particular when there is no equivalent practitioner within reasonable distance).

Only eleven Council of Europe member states expressly prohibit the invocation of conscientious objection

in the case of emergency or risk of death as well as danger to the patient’s health.13

To provide oversight and monitoring, including an effective appeals mechanism if a patient is denied

access to services they are legally entitled to receive so as to ensure that everyone has access to an

effective and timely remedy, and to guarantee the effective implementation and enforcement of these

regulations within member states’ respective health services.

The aim of this recommendation is not an adversarial proceeding, but to ensure effective access

to lawful health care. In Tysic v. Poland, a case which did not concern denial of abortion due to

conscientious objection, but lack of an effective means of appeal in case of lawful therapeutic

abortion, the European Court of Human Rights recognized the importance of a timely remedy due

to legal and biological time restrictions on abortion and pregnancy, and emphasized that “[o]nce

the legislature decides to allow abortion, it must not structure its legal framework in a way which

would limit real possibilities to obtain it.”14

In Poland, Croatia and Hungary, laws require physicians to inform patients of any conscientious

objection to a procedure and refer such patients to other doctors, but they do not have an oversight

mechanism to ensure that this happens, leaving many patients without a referral.15 In addition, in

Poland, it has been reported that some doctors who refuse to perform lawful abortions in public hospitals

will offer patients to perform abortions privately, for excessive money.16



1

See Human Rights Committee, General Comment No. 22: The Right to Freedom of Thought, Conscience and Religion, UN Doc.

HR1/GEN/1/Rev. 1 (1993) (the right to conscientious objection can be derived from the right to freedom of thought, conscience and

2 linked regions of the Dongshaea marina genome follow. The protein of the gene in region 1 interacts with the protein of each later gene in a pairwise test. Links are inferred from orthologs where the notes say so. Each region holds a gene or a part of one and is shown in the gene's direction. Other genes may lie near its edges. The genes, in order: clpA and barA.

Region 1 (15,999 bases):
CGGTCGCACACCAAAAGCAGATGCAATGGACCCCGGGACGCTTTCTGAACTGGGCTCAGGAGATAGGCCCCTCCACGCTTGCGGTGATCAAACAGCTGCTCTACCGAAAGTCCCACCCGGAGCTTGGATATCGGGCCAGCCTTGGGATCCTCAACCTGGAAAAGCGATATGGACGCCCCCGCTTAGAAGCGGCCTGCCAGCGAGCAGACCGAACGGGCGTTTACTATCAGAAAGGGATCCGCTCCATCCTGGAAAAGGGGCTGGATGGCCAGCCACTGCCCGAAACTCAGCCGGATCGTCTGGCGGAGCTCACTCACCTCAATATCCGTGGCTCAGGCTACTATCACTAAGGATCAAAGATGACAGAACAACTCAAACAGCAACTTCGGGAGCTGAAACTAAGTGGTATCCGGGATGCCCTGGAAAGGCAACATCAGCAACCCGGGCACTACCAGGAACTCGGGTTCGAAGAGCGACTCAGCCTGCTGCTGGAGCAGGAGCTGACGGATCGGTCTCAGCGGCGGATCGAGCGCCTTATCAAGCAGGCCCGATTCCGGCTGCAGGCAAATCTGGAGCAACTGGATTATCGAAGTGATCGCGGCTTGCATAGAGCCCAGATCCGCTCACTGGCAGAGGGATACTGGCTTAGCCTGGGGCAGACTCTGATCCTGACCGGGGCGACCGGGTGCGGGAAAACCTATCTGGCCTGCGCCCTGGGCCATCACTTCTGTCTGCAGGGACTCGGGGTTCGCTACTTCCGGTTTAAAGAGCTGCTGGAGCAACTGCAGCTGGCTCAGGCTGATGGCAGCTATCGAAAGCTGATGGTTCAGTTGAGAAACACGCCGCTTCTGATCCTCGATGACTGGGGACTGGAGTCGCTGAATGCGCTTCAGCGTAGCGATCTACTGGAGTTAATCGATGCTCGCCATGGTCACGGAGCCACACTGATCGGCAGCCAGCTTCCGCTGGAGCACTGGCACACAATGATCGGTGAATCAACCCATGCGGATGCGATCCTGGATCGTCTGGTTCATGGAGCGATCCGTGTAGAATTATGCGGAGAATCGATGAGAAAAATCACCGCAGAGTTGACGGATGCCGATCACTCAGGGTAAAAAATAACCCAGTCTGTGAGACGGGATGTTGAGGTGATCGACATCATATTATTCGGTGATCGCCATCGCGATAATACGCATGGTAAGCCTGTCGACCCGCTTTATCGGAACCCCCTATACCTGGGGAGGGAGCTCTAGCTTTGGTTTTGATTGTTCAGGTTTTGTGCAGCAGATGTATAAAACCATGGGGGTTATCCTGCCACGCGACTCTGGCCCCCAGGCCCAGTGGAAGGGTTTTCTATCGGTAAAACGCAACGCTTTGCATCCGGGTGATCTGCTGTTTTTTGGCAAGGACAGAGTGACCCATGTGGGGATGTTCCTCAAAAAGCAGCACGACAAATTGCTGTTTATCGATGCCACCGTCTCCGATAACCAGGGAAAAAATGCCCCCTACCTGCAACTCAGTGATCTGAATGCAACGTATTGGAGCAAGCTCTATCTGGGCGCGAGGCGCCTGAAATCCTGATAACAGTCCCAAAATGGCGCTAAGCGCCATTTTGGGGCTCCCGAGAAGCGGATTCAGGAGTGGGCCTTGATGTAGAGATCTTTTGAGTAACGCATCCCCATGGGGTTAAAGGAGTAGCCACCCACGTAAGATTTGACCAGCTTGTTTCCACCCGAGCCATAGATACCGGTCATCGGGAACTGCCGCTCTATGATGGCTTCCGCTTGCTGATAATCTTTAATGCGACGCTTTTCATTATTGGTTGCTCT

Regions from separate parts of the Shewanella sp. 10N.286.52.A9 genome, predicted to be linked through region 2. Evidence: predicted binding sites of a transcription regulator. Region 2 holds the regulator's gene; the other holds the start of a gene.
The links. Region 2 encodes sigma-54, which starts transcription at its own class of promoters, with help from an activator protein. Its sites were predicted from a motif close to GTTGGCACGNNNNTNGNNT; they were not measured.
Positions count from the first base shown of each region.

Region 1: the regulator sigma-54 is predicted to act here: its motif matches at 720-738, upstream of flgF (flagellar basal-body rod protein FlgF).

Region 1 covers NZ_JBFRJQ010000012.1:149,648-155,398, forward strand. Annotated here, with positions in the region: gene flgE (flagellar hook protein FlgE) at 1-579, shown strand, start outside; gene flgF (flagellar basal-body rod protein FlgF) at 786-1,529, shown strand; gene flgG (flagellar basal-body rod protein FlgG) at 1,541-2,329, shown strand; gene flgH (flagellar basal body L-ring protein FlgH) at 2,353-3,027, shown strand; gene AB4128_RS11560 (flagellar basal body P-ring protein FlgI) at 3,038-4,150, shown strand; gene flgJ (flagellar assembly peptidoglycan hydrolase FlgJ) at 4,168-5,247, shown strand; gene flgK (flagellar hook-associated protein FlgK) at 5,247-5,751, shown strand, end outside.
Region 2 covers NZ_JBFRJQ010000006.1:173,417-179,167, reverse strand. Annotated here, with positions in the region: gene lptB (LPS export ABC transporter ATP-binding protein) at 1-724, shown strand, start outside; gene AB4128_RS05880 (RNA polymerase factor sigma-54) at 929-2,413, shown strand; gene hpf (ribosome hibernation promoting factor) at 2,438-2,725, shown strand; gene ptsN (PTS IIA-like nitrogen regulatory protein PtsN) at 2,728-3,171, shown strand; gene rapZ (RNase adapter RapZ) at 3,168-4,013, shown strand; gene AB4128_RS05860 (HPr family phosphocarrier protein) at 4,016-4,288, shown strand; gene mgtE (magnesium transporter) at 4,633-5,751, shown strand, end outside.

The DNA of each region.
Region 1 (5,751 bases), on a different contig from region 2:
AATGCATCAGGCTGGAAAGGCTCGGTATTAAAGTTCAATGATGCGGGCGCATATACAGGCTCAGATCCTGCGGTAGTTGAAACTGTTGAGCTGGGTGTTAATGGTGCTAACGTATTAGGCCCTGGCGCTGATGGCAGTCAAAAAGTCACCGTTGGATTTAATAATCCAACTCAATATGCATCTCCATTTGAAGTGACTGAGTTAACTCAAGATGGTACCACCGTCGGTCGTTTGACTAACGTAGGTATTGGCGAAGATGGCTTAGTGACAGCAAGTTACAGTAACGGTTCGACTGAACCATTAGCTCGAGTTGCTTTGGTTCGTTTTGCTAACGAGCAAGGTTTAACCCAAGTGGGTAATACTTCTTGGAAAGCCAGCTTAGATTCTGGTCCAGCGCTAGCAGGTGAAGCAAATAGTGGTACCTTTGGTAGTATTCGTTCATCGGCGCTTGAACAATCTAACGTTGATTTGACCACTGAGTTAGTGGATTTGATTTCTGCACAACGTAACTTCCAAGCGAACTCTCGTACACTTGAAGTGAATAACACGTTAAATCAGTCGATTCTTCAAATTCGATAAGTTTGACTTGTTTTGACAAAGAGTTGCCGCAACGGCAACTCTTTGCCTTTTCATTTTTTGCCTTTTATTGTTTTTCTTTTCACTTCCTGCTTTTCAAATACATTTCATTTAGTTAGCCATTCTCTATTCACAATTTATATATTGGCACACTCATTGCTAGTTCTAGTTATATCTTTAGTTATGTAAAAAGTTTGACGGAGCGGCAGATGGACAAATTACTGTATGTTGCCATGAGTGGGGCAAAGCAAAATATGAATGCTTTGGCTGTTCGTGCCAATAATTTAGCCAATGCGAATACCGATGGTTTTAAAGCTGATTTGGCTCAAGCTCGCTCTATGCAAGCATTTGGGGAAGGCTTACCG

religion); European Union Network of Independent Experts on Fundamental Rights, Opinion No. 4-2005: The right to conscientious

objection and the conclusion by EU Member States of concordats with the Holy See (2005).

2

See EU Network of Independent Experts on Fundamental Rights, id. See also Art. 9(2) of the European Convention on Human

Rights that reads: “Freedom to manifest one’s religion or beliefs shall be subject only to such limitations as are prescribed by law

and are necessary in a democratic society in the interests of public safety, for the protection of public order, health or morals, or for

the protection of the rights and freedoms of others.”; Human Rights Committee (CCPR), General Comment 22: The right to freedom

of thought, conscience and religion, CCPR/C/21/Rev.1/Add.4; Committee on Economic, Social and Cultural Rights (CESCR),

General Comment 14: The right to the highest attainable standard of health, E/C.12/2000/4.

3

RR v. Poland, ECtHR, Appl. no. 27617/04, the case is pending.

4

Z. v. Poland, ECtHR, Appl. no. 46132/08, the case is pending.

5

PACE – Social, Health and Family Affairs Committee, “Women’s access to lawful medical care: the problem of unregulated use of

conscientious objection”, Explanatory memorandum by Ms McCafferty, rapporteur, Doc. 12347, 20 July 2010 [hereinafter

Explanatory memorandum by Ms McCafferty, rapporteur”], para. 46, citing to International Planned Parenthood Federation

European Network, Abortion Legislation in Europe.

6

Potrat? Nerobíme! Chote inam, hovoria lekári Slovenkám” (“Abortion? We do not perform! Go somewhere else, the doctors say

to Slovak women”), 30 July 2010, available at: http://tvnoviny.sk/zeny/top-tema/potrat-nerobime-chodte-inam-hovoria-lekari-

slovenkam.html (last visit: 27 August 2010).

7

Id.

8

Explanatory memorandum by Ms McCafferty, rapporteur, supra note 5, para. 45, citing to Republic of Italy, Ministry of Health,

Report of the Ministry of Health on the Performance of the Law Containing Rules for the Social Care of Maternity and Voluntary

Interruption of Pregnancy: 2007-2008.

9

Pichon and Sajous v. France, ECtHR, Appl. no. 49853/99 (admissibility decision).

10